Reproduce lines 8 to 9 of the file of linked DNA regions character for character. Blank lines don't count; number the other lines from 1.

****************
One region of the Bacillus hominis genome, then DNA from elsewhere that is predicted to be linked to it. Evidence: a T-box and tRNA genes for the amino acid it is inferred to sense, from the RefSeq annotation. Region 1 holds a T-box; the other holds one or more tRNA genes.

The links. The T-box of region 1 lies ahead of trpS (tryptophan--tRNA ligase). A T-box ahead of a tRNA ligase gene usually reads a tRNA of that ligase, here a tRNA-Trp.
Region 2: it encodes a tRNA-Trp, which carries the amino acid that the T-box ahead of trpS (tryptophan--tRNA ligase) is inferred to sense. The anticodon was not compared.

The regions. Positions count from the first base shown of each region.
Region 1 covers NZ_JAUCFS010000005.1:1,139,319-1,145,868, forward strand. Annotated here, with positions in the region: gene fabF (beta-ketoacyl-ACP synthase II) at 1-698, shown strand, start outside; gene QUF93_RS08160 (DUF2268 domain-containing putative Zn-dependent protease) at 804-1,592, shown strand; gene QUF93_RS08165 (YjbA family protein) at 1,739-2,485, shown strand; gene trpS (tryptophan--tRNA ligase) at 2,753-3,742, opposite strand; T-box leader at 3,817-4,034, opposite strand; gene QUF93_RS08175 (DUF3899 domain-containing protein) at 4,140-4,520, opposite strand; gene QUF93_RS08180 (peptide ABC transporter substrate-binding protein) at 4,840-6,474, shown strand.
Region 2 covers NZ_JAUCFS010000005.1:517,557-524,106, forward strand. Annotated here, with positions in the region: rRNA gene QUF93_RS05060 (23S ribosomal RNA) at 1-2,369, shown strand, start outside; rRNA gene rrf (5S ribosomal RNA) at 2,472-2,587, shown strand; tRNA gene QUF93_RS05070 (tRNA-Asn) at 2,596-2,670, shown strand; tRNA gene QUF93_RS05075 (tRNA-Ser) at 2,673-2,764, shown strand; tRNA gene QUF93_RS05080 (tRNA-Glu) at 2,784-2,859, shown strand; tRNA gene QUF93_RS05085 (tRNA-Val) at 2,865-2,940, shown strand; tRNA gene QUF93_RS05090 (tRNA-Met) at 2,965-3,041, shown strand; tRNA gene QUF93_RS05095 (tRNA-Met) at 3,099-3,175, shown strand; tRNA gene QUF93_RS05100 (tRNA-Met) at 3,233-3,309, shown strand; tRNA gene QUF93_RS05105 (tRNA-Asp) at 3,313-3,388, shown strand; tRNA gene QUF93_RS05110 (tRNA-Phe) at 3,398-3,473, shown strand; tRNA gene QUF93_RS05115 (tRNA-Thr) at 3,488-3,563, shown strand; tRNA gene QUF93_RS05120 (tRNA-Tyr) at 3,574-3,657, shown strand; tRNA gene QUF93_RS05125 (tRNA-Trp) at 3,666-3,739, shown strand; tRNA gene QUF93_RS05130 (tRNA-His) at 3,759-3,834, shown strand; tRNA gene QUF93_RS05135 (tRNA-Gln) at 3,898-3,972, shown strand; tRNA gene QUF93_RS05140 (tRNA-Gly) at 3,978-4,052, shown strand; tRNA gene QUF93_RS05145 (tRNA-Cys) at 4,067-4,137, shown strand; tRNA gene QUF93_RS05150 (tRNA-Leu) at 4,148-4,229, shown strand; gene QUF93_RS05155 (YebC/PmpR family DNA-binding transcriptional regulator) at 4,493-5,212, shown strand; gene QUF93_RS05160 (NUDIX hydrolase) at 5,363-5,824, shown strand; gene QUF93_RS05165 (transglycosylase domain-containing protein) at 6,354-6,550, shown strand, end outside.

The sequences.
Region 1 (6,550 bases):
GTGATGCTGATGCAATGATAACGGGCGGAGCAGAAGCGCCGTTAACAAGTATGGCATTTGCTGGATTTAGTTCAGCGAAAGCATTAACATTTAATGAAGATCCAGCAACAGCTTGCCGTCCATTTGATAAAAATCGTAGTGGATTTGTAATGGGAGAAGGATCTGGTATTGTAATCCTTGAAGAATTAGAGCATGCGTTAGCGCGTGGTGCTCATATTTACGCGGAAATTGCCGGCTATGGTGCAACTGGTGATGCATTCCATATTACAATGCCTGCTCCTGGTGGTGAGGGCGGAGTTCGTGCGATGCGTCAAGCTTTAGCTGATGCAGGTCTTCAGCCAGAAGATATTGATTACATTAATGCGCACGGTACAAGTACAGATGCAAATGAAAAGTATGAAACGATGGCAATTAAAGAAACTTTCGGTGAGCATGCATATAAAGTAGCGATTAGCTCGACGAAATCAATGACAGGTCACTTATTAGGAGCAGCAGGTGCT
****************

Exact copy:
Region 1 (6,550 bases):
GTGATGCTGATGCAATGATAACGGGCGGAGCAGAAGCGCCGTTAACAAGTATGGCATTTGCTGGATTTAGTTCAGCGAAAGCATTAACATTTAATGAAGATCCAGCAACAGCTTGCCGTCCATTTGATAAAAATCGTAGTGGATTTGTAATGGGAGAAGGATCTGGTATTGTAATCCTTGAAGAATTAGAGCATGCGTTAGCGCGTGGTGCTCATATTTACGCGGAAATTGCCGGCTATGGTGCAACTGGTGATGCATTCCATATTACAATGCCTGCTCCTGGTGGTGAGGGCGGAGTTCGTGCGATGCGTCAAGCTTTAGCTGATGCAGGTCTTCAGCCAGAAGATATTGATTACATTAATGCGCACGGTACAAGTACAGATGCAAATGAAAAGTATGAAACGATGGCAATTAAAGAAACTTTCGGTGAGCATGCATATAAAGTAGCGATTAGCTCGACGAAATCAATGACAGGTCACTTATTAGGAGCAGCAGGTGCT